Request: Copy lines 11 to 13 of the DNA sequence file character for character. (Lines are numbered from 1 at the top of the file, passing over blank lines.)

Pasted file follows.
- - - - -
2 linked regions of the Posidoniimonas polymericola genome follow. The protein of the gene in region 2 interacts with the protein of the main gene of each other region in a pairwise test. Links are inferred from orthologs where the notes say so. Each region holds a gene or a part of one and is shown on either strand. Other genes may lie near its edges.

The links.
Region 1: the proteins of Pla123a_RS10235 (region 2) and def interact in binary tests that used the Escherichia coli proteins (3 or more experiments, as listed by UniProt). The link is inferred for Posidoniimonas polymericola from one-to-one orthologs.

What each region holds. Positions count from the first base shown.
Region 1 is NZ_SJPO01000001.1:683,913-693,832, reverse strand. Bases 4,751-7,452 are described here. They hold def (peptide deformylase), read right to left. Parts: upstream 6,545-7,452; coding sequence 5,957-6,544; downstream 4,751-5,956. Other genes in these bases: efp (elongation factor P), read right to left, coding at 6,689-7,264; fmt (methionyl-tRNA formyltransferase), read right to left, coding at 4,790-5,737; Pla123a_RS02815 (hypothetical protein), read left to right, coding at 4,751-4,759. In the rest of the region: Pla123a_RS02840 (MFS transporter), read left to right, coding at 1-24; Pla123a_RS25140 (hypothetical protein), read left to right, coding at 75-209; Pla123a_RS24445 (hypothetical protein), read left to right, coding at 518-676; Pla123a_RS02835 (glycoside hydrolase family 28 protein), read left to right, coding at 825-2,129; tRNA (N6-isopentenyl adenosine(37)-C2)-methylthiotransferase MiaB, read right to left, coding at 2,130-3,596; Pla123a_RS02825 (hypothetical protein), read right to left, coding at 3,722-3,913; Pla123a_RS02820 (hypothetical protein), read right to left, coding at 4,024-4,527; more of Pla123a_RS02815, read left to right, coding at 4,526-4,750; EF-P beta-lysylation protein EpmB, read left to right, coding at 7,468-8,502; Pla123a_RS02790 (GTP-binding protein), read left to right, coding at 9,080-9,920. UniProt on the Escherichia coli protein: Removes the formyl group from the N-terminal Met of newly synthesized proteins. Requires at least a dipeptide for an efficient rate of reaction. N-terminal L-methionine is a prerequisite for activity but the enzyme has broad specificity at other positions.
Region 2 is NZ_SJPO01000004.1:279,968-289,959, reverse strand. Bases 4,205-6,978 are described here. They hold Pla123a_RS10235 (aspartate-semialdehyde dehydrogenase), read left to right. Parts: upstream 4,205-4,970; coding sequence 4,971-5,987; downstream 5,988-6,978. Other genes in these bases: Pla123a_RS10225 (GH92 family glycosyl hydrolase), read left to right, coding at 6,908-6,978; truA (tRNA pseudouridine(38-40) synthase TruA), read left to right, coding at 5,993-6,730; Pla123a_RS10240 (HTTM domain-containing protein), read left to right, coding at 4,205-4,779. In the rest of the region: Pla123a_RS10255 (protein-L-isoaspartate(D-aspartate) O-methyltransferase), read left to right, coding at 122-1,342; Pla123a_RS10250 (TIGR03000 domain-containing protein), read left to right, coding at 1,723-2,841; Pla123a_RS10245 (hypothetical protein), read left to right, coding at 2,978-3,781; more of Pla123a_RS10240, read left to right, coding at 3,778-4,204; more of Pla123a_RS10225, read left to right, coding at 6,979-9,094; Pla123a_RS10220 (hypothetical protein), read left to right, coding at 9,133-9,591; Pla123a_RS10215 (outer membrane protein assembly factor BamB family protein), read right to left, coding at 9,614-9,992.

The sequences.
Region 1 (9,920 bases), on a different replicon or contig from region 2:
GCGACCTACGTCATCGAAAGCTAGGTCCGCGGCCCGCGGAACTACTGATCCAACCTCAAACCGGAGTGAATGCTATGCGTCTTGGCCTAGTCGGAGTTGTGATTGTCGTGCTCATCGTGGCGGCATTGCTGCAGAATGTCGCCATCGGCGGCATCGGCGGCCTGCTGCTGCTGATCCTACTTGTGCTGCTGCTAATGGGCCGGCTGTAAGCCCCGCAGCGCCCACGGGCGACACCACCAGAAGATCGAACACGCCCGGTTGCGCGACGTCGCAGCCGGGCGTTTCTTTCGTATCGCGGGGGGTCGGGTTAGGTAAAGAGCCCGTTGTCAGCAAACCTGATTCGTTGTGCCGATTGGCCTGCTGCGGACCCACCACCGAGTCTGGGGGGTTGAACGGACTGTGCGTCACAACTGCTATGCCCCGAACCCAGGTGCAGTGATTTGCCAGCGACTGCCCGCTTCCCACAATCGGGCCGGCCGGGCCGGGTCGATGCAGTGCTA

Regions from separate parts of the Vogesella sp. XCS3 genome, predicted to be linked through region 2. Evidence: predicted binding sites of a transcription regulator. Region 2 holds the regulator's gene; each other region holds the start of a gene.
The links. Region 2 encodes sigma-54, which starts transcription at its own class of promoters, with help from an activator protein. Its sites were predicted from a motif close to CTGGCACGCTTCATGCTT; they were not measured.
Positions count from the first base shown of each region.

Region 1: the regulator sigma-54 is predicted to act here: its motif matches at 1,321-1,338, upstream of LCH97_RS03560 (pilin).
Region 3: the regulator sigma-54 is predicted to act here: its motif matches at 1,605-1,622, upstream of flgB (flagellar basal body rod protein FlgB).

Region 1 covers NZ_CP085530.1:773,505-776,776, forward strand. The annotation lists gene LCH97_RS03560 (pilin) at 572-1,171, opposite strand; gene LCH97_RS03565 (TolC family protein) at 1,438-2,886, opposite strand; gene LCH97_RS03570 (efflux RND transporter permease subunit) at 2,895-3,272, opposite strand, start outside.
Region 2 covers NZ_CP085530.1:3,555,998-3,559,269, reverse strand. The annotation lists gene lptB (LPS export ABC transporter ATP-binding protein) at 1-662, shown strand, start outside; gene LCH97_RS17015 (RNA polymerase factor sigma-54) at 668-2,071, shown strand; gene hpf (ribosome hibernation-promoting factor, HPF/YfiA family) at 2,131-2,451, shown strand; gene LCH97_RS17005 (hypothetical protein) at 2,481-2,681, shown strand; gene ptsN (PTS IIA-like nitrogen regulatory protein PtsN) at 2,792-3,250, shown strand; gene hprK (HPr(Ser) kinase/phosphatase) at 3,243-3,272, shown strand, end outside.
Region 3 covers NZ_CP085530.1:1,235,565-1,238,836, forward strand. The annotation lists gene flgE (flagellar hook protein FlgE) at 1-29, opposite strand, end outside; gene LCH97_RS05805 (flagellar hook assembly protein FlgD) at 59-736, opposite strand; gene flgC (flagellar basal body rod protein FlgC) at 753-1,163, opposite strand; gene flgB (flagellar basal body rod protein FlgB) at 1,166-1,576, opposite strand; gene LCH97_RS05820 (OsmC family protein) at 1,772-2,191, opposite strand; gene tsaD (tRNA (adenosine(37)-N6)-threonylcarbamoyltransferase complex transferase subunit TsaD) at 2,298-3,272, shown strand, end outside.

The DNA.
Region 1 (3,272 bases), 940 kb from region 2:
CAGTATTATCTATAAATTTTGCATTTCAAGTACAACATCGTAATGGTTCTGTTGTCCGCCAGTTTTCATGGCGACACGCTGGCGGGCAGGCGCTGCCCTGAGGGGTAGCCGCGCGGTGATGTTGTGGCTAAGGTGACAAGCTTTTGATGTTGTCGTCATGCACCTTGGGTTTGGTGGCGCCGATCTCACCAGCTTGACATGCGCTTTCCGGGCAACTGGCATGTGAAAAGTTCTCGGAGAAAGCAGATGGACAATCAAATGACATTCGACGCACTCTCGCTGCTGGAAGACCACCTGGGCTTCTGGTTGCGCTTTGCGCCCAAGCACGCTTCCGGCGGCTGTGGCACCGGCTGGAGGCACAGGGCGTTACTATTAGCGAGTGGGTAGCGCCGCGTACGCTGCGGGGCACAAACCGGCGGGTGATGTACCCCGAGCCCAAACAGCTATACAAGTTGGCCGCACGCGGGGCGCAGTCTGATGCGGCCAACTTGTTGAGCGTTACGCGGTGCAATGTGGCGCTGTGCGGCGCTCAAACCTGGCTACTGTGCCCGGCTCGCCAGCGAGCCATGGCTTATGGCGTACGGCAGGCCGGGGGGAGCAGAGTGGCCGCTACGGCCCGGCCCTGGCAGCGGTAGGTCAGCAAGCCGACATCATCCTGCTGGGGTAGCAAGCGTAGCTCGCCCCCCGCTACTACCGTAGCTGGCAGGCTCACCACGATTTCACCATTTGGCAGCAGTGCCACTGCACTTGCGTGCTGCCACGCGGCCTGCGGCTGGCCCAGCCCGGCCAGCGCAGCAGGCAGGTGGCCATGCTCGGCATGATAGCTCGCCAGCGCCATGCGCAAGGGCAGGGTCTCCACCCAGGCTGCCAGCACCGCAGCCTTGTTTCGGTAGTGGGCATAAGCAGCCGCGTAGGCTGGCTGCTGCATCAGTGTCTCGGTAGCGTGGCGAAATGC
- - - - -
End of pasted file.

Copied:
The links. Region 2 encodes sigma-54, which starts transcription at its own class of promoters, with help from an activator protein. Its sites were predicted from a motif close to CTGGCACGCTTCATGCTT; they were not measured.
Positions count from the first base shown of each region.

Region 1: the regulator sigma-54 is predicted to act here: its motif matches at 1,321-1,338, upstream of LCH97_RS03560 (pilin).